an act of terrorism. it was not. it was simply an act of political courage and political will to try to separate themselves from a union government that was going in completely the wrong direction. as they understood it at the time. i would agree with him, that the civil war settled the matter. and so no one tries to secede anymore. but by the same token, the litigation was never conducted. never was it taken to court, especially to the supreme court, never was it even debated carefully in legislative venues. it was fought and cold steel and hot lead settled the question. the question's settled. make no mistake. the north won. >> what was -- was mr. robinson correct, i just want to interrupt you a little bit. was he right in saying the war was over slavery? >> i don't believe so, but by the same token, i understand that many people do believe so. our commander in chief, mr. michael givens, recently appealed to mr. al sharpton, who said some extremely disrespectful things about the confederacy on a recent tv program that were really, we
should be beyond the point of having these name-calling contests, just as we're past the point of shooting at one another. we ought to be able to sit down and respectfully disagree and explore the positions of one another. >> gene? >> well, that's -- with all respect, that's ridiculous. i mean, that's utterly ridiculous. if it were not for slavery, there would not have been the civil war. there were 50 years of fights and battles and tensions over slavery that led up to secession and the civil war. that was the issue. and states' rights was the wrapping and the bow that was, you know, in which the package of slavery was presented. but, in fact, that was the issue. it's just very clear. there's no other reading of history -- >> well, the immediate result of the civil war is the passage of
the 13th amendment outlawing slavery. i don't know how you can -- mr. hiter, let me ask you one question. last question of the night. why do you deny the civil war was is over slavery? are you offended by that charge or what? you think that's not a reasonable assumption? >> i do. abraham lincoln was quite clear in his first inaugurate ral inaugural address that he fully supported slavery. he signed the 13th amendment, which guaranteed slavery. the original confederacy was formed by seven states, lincoln's invasion of the south took six more out of the union. no, it didn't start over slavery. before it was over, was slavery an issue, absolutely. was, in fact, slavery an issue from the beginning? in part, sure. john brown came from kansas and tried to start a slave insurrection in virginia before the war. so was slavery an issue? absolutely. slavery was the great moral issue of that century. and it was a great moral -- >> what side would you have been on in that fight to free the slaves?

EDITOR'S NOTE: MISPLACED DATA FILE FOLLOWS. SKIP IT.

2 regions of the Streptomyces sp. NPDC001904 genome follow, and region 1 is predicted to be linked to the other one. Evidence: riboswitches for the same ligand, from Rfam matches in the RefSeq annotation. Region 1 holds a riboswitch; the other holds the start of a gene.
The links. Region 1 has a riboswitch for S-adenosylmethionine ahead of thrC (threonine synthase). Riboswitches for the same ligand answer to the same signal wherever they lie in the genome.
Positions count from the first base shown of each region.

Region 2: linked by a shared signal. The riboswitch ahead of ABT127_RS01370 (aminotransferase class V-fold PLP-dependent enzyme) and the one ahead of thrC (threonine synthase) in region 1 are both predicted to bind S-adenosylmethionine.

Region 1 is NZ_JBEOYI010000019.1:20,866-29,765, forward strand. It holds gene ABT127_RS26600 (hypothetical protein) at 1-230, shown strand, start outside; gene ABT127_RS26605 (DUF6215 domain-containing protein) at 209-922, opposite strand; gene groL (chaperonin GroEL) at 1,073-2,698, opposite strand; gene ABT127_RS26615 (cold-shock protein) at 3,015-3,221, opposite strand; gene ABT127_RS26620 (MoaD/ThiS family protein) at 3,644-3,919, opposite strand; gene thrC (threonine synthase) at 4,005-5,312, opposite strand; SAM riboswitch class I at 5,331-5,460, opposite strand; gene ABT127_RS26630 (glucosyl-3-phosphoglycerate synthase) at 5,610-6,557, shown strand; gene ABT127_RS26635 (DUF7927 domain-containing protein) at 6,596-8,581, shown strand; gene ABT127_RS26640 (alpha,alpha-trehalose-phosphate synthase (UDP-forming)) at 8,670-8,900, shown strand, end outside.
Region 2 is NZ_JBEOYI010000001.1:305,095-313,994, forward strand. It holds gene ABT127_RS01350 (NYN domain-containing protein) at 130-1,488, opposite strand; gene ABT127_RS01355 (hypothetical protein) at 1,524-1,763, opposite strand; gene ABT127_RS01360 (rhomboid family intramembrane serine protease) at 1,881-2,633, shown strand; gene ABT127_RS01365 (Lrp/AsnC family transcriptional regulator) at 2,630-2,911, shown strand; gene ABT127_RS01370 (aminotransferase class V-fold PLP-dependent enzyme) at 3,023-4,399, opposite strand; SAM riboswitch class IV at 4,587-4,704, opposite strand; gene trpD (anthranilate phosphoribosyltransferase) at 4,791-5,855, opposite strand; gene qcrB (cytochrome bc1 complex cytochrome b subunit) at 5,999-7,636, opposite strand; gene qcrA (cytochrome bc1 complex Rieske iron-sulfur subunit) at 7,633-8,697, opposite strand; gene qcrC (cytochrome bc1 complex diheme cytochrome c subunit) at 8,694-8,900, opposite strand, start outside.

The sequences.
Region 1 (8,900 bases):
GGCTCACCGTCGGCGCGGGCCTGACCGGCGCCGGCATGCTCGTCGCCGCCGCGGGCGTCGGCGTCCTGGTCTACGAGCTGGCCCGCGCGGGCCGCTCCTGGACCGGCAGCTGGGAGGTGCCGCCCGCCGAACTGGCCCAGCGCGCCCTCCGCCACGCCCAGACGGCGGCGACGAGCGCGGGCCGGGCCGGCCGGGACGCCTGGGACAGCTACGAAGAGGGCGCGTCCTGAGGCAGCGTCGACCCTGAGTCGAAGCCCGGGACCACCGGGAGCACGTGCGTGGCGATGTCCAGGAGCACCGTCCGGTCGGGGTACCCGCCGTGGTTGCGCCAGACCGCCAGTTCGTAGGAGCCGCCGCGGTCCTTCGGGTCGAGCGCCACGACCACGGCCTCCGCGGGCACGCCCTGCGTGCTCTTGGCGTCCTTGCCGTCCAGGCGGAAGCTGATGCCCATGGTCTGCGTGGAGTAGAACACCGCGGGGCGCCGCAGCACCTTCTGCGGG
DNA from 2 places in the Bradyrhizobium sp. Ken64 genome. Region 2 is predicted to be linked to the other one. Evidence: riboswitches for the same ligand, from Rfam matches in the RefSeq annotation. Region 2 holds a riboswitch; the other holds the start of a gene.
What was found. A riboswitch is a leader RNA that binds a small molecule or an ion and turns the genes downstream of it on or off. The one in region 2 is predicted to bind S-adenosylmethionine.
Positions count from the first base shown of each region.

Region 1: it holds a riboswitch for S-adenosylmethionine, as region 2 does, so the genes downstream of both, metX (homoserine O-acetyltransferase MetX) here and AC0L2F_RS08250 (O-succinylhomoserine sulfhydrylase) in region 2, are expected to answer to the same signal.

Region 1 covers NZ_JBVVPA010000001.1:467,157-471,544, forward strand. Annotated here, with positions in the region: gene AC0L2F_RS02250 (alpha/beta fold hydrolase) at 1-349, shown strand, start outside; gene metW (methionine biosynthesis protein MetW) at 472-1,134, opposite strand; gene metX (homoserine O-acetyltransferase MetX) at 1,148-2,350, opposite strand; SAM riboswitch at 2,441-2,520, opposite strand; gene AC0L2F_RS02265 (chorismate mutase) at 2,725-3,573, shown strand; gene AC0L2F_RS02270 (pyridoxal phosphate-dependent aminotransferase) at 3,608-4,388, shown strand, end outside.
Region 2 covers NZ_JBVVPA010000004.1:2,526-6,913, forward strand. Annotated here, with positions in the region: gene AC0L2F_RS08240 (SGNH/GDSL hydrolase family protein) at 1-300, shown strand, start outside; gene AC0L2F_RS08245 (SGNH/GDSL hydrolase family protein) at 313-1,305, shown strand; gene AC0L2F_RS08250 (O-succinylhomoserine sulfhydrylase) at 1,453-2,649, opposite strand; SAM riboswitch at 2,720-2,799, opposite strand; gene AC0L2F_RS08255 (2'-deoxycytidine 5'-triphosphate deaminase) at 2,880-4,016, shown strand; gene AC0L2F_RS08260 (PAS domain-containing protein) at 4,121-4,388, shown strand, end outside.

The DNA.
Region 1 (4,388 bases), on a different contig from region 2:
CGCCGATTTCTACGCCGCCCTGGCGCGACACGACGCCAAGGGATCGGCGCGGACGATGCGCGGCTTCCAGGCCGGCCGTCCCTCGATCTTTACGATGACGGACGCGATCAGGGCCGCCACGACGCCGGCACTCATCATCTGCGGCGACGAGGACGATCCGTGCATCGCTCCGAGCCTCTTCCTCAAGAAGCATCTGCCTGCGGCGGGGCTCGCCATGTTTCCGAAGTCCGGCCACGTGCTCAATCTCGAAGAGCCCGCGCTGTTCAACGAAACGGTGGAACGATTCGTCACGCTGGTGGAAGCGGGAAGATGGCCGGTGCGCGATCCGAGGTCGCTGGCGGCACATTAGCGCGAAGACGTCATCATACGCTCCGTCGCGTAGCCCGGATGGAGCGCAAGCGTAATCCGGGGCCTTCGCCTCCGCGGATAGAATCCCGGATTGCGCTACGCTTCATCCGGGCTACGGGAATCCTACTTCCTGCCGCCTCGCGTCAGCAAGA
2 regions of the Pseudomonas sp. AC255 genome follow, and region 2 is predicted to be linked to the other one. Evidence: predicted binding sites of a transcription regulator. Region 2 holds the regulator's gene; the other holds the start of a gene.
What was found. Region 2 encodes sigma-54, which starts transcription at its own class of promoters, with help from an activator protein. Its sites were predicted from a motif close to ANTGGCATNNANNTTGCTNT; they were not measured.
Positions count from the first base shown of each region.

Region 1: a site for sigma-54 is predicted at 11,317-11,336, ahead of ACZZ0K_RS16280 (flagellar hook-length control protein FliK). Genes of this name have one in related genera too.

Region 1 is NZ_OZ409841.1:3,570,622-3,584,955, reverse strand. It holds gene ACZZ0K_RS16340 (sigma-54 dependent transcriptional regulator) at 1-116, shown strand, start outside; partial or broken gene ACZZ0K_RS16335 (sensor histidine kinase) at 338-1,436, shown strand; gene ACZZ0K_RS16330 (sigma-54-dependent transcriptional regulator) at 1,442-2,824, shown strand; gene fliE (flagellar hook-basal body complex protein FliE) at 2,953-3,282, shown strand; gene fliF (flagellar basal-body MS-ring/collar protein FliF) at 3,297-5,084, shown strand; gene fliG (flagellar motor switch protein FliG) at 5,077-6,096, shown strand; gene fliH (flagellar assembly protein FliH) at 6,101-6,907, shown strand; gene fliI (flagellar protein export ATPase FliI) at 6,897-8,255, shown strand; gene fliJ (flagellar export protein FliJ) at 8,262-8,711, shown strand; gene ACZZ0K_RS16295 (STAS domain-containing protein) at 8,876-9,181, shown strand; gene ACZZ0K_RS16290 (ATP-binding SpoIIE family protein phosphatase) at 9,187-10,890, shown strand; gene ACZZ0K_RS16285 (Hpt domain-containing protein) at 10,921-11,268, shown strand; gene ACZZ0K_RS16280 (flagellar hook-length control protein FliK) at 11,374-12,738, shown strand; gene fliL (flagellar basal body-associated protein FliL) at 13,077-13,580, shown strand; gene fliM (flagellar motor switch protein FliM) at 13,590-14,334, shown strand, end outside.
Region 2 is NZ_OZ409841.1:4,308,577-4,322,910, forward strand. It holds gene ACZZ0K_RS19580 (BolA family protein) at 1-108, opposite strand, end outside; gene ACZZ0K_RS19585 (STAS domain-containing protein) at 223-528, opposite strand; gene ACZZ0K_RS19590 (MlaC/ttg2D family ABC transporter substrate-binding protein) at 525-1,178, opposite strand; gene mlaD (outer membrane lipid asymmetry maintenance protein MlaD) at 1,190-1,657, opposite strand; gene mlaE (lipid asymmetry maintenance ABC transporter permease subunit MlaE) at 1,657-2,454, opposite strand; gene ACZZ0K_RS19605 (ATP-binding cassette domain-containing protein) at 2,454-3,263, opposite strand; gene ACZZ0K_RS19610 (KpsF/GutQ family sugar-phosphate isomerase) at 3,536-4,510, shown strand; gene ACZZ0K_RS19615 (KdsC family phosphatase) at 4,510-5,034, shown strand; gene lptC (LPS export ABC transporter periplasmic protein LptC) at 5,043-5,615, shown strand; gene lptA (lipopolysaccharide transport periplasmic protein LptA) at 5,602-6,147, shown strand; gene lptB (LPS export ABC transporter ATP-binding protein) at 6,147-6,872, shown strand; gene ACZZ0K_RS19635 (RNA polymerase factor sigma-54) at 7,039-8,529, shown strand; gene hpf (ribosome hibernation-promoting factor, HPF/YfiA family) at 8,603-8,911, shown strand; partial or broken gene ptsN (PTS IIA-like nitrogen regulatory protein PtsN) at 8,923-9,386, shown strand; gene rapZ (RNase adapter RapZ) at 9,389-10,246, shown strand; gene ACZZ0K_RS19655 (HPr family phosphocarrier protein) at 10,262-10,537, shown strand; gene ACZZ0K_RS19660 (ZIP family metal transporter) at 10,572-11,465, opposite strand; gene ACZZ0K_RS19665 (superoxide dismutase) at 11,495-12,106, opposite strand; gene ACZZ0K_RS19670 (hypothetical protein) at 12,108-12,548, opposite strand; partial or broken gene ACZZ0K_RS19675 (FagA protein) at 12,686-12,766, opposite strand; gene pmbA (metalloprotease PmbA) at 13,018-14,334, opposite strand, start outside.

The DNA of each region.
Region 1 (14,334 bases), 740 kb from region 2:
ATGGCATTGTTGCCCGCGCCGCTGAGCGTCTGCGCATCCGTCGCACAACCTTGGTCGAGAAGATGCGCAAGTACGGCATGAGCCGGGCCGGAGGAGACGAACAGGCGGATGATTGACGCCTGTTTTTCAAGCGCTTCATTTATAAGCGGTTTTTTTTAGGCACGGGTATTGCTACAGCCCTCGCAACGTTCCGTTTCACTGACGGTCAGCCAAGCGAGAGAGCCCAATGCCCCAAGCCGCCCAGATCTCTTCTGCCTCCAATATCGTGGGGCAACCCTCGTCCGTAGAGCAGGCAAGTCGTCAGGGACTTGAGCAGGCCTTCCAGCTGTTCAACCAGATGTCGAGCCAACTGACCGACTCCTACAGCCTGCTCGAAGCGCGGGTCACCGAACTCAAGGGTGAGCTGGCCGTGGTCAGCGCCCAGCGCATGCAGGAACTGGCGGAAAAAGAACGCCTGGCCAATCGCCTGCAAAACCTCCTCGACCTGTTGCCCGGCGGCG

on the side of the slave holders or the slaves? >> that's the fundamental misassumption you're making. the war didn't even involve slavery -- >> no, i'm talking about john brown. was john brown a bad guy or a good guy? >> john brown was a bad guy. john brown was a terrorist. >> okay, thank you. >> and had i found myself alive in those days, i think, i hope to pray to god that i would have felt the way my ancestors did for the south. >> thank you, mr. hiter, for joining us and being so forthright. thank you, gene robinson, for being on the right side. when we return, let me finish with what mr. obama needs to do to ensure he has a good presidency. [ female announcer ] light up your season with a brighter, whiter smile. with crest 3d white professional effects, you'll start seeing a whiter smile after just three days. for a smile that's sure to stand out. ♪ crest 3d white professional effects whitestrips.
let me finish tonight with some advice for president obama. politico today advanced the argument that president obama should focus on his executive powers, things he can do without getting something through the congress next year. quote, he needs to be ceo of america, john me is quoted as saying. he needs a chief of staff who will serve as chief operating officer. president obama should stop staffing the white house as if he were still a senator. he doesn't need a staff operation, he needs an executive operation. he needs a chief of staff who could stand as the first among equals with the cabinet. that way we would see a chain of command operating across the board like we do with defense and foreign affairs.